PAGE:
Pharmaceutical prices have been rising year over year. What’s behind the consistent climb in prices? “A number of events have converged to cause high drug-price increases,” says Len Gray, division vice president of health system clinical services, Comprehensive Pharmacy Services.
One factor was the consolidation of generic drug manufacturers, which led to hyperinflation of low-cost generics. Another was a bubble of innovative drugs entering the market. The Food and Drug Administration approved 41 new drugs in 2014 and 45 in 2015. This is about twice as many as the 21 drugs approved in 2010. Among these new innovative drugs are so-called specialty drugs, like Sovaldi, that tend to be high in cost.
Pharmaceutical manufacturers also have been reformulating older brand-name drugs and increasing the price. Prior to patents expiring, the companies incrementally improve drugs by, for example, turning a twice-daily pill into a more convenient once-daily treatment. Alternatively, the manufacturers might identify new treatment uses for a drug.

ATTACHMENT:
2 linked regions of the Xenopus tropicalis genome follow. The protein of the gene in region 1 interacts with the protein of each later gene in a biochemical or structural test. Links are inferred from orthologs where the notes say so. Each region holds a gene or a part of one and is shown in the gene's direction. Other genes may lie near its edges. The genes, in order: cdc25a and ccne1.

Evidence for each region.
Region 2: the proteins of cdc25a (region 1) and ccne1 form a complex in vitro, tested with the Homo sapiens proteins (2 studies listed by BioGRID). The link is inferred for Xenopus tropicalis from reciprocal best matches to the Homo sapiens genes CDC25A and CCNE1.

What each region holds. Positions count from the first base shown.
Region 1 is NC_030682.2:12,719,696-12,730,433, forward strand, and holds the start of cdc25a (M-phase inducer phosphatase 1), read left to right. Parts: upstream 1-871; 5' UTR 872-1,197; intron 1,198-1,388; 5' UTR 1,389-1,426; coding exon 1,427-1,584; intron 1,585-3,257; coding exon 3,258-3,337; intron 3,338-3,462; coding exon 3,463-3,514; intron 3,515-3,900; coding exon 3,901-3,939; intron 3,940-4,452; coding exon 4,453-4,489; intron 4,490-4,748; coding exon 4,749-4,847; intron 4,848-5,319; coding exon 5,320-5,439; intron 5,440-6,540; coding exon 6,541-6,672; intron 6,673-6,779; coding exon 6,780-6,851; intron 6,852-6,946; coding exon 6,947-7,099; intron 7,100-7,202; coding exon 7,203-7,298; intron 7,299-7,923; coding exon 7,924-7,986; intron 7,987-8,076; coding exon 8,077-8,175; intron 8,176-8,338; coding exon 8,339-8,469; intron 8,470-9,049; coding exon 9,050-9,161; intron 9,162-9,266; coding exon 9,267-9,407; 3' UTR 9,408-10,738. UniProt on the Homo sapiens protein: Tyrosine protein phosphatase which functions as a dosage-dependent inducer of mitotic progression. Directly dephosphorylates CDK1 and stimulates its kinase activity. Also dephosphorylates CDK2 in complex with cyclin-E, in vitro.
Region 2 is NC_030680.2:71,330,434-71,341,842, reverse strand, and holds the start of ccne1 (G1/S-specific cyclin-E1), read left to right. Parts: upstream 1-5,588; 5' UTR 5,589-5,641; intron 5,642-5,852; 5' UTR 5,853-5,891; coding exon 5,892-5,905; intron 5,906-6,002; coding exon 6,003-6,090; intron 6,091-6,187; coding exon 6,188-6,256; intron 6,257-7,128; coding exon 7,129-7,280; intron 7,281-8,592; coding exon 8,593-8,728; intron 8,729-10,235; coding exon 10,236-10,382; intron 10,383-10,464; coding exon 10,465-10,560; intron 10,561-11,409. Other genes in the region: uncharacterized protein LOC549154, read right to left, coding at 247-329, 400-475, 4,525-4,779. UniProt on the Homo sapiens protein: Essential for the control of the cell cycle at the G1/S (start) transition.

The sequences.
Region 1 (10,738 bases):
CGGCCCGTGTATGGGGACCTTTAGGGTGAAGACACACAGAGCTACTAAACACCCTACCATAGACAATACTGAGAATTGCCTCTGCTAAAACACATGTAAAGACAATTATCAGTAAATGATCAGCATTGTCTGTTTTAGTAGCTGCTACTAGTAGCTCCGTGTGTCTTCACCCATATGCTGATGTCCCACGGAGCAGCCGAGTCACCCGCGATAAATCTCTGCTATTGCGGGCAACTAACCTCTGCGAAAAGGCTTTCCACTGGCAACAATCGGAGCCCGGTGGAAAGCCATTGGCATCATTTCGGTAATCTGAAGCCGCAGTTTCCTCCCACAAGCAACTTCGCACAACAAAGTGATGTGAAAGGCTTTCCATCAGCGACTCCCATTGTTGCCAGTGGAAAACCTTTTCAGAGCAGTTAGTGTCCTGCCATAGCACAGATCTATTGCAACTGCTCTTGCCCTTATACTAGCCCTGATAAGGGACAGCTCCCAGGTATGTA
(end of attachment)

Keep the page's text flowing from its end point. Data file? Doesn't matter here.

What can hospitals expect in the future? “I think the outrageous price hikes are leveling off, and drug companies are going to be more guarded in how they increase prices,” says Marvin Finnefrock, division president of clinical and purchasing, Comprehensive Pharmacy Services. “But, we still need to be careful. Instead of a one-time 500 percent increase on a generic drug, you might see multiple small increases over the year.”